John A. Allen
John A. Allen, Ph.D. Assistant Professor, Department of Pharmacology and Toxicology

Contact Information:
Phone: (409) 772-9621
Fax: (409) 747-7050
Email: joaallen@utmb.edu

Education:
B.S., Cell Biology, 2002, University of Illinois, Chicago, Illinois
Ph.D., Physiology and Biophysics, 2008, University of Illinois-School of Medicine
Postdoctoral Fellow, 2008-2011, Pharmacology, University of North Carolina, Chapel Hill, NC

Research Interests:

The main emphasis of the research in the laboratory is to understand the signal transduction of G protein-coupled receptors (GPCRs) and to identify and advance GPCR targeted molecules for therapeutic drug discovery.  GPCRs are the largest group of signaling proteins in the human genome and an estimated 30-40% of all marketed drugs act directly to modulate this receptor family.  Our primary focus is the neuropharmacology of dopamine, serotonin and other GPCRs that control the striatum and basal ganglia neuronal system.  GPCRs within the striatum mediate reward behavior and movement coordination underlying not only addictive effects of abused drugs such as cocaine but also dysfunctions observed in movement disorders such as Parkinson's and Huntington's disease.  We apply a synergistic approach using cell/molecular, biochemical and systems pharmacology to reveal the mechanisms of GPCR signaling in cells, neurons and in the brain.  We also apply large scale screening technologies to identify novel GPCR ligands and test compounds for their therapeutic potential in rodent models of addiction and related neuropsychiatric diseases.

In our research we use a range of multidisciplinary approaches involving identification of GPCR signaling pathways using proteomics, measurement of GPCR signaling in neurons, drug discovery using high throughput screening platforms, microscopy and live cell imaging of neuronal GPCR trafficking and behavioral characterization of genetic mouse models with altered components of GPCR signaling machinery. 

Selected Publications:

  1. Gray DL, Allen JA, Mente S, O’Connor RE, DeMarco GJ, Efremov I, Tierney P, Volfson D, Davoren J, Guilmette E, Salafia M, Kozak R, and Ehlers MD. Impaired b-arrestin recruitment and reduced desensitization by non-catechol agonists of the D1 Dopamine receptor. (2018) Nature Communications (in press)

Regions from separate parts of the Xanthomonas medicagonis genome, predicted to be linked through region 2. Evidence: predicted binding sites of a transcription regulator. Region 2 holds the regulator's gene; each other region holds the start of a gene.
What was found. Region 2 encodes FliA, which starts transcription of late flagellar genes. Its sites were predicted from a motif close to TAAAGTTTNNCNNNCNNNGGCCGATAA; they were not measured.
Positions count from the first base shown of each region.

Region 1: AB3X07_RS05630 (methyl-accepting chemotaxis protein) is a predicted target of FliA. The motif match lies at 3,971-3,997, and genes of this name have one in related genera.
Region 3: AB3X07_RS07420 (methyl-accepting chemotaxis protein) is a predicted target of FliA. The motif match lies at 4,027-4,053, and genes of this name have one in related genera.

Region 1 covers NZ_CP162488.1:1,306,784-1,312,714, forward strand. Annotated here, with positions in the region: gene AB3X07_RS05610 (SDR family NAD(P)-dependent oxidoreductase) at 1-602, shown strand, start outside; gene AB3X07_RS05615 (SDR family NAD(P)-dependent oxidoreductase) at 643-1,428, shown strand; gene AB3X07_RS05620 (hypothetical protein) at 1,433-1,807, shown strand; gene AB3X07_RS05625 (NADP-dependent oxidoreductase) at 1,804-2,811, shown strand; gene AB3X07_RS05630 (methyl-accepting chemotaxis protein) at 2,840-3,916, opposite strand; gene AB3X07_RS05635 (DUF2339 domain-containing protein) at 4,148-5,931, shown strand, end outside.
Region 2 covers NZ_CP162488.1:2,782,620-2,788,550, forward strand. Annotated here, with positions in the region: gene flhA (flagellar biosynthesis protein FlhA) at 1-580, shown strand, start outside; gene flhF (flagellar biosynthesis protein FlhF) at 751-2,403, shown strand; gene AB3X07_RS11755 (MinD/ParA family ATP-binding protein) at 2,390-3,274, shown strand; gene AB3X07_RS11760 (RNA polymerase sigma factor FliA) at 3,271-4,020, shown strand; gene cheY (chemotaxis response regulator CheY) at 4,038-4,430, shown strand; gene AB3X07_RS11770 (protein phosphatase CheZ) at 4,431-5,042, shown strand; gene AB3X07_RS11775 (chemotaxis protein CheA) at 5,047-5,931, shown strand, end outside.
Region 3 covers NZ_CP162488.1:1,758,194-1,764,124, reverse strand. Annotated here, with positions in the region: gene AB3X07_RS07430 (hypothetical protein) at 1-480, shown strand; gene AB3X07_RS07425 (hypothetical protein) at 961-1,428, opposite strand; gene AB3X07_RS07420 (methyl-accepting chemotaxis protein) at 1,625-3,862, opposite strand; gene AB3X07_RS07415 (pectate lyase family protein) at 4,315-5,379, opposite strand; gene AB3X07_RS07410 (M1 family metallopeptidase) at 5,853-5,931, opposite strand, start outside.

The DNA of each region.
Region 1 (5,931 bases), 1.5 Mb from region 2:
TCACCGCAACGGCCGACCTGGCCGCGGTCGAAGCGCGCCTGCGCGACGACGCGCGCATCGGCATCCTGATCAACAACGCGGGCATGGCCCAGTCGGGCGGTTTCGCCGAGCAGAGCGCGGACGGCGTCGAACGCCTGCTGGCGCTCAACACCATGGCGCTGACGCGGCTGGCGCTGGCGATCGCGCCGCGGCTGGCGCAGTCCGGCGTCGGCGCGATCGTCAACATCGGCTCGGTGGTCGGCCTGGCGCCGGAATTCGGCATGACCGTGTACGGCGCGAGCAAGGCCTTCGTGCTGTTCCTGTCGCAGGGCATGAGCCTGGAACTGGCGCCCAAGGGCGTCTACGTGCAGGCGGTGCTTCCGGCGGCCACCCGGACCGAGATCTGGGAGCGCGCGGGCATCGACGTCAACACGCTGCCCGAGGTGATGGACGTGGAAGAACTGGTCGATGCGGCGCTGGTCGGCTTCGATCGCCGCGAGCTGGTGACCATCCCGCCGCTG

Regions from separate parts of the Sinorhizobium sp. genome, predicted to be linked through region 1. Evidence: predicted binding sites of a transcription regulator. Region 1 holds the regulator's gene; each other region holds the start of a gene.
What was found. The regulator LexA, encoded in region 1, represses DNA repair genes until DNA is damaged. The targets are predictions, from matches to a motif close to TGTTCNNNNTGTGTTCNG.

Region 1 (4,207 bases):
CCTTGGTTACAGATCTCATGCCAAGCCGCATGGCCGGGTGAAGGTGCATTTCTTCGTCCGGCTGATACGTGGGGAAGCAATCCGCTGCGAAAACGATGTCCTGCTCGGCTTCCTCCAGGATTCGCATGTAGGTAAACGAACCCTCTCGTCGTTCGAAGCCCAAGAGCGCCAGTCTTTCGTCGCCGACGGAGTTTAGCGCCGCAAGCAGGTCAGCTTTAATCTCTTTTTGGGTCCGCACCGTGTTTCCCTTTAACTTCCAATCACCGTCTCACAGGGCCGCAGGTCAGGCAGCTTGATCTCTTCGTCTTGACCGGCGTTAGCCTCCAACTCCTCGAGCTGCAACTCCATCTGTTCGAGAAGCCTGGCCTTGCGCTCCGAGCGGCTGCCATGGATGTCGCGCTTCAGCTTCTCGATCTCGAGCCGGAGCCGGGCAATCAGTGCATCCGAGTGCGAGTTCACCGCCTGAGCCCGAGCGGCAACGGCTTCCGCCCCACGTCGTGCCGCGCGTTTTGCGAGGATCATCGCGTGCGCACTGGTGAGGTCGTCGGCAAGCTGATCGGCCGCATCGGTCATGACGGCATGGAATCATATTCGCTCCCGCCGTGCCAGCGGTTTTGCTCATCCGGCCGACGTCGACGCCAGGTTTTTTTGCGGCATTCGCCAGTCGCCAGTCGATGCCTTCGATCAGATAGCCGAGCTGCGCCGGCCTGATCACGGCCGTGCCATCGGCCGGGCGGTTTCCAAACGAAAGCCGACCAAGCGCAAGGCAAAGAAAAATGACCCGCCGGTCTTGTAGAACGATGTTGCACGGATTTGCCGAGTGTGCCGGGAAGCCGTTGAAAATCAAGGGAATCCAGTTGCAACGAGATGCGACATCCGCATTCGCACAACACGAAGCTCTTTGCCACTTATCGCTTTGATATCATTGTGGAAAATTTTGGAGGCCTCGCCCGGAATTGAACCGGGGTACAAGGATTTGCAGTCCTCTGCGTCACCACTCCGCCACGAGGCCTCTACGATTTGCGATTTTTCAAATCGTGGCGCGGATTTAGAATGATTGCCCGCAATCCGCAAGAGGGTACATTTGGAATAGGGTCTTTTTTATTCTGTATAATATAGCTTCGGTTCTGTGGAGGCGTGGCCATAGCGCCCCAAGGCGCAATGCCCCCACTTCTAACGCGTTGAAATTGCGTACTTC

2. Allen JA, Coe JW, Davoren JE, Dounay AB, Efremov IV, Gray DL et al. Heteroaromatic compounds and their use as Dopamine D1 ligands. (2017) United States patent 9,617,275.  Pfizer, Inc., assignee. April 11.
  3. Huang HS*, Allen JA*, Mabb AM, Mirilyala J, Taylor-Blake B, Sciaky N, Dutton JW, Lee HM, Chen X, Jin J, Bridges AS, Zylka M, Roth BL and Philpot, BD. Topoisomerase inhibitors unsilence the dormant allele of Ube3a in neurons. (2012) Nature Jan 12;485,185–189. (*, equal first author contribution)
  4. Dichter GS, Damiano CA and Allen JA. Reward circuitry dysfunction in psychiatric and neurodevelopmental disorders and genetic syndromes: animal models and clinical findings. (2012) Journal of Neurodevelopmental Disorders July 19; 4:20
  5. Allen JA and Roth BL. Strategies to discover unexpected targets for drugs active at G protein-coupled receptors. (2011) Annual Review of Pharmacology and Toxicology Feb 10;51:117-44.
  6. Allen JA, Yost JM, Setola V, Chen X, Sassano MF, Chen M, Peterson S, Yadav PN, Huang XP, Feng B, Jensen NH, Che X, Bai X, Frye SV, Wetsel WC, Caron MG, Javitch JA, Roth BL and Jin J. Discovery of b-arrestin biased Dopamine D2 ligands for probing signal transduction pathways essential for antipsychotic efficacy. (2011) Proceedings of the National Academy of Sciences Nov 8;108 (45):18488-93.
  7. Allen JA, Yadav PN, Setola V, Farrell MS and Roth BL. Schizophrenia risk gene CAV1 is both pro-psychotic and required for atypical antipsychotic drug actions in vivo. (2011) Translational Psychiatry 1, e33; doi:10.1038/tp.2011.35 (epub 16 Aug. 2011)
  8. Allen JA, Yu JZ, Dave R, Bhatnagar A, Roth BL and Rasenick MM. Caveolin-1 and lipid microdomains regulate Gαs trafficking and attenuate Gαs/adenylyl cyclase signaling. (2009) Molecular Pharmacology Nov;76(5):1082-93.
  9. Jones KA, Srivastava DP, Allen JA, Strachan RT, Roth BL and Penzes P. Rapid modulation of spine morphology by the 5-HT2A serotonin receptor through kalirin-7 signaling.(2009) Proceedings of the National Academy of Sciences Nov 17;106(46):19575-19580
  10.  Alexander GM, Rogan SC, Abbas AI, Armbruster BN, Pei Y, Allen JA, Nonneman RJ, Moy SS, Nicolelis MA, McNamara JO and Roth BL. Remote control of neuronal activity in transgenic mice expressing evolved G protein-coupled receptors. (2009) Neuron Jul 16;63(1):27-39.

Link to NCBI my biblography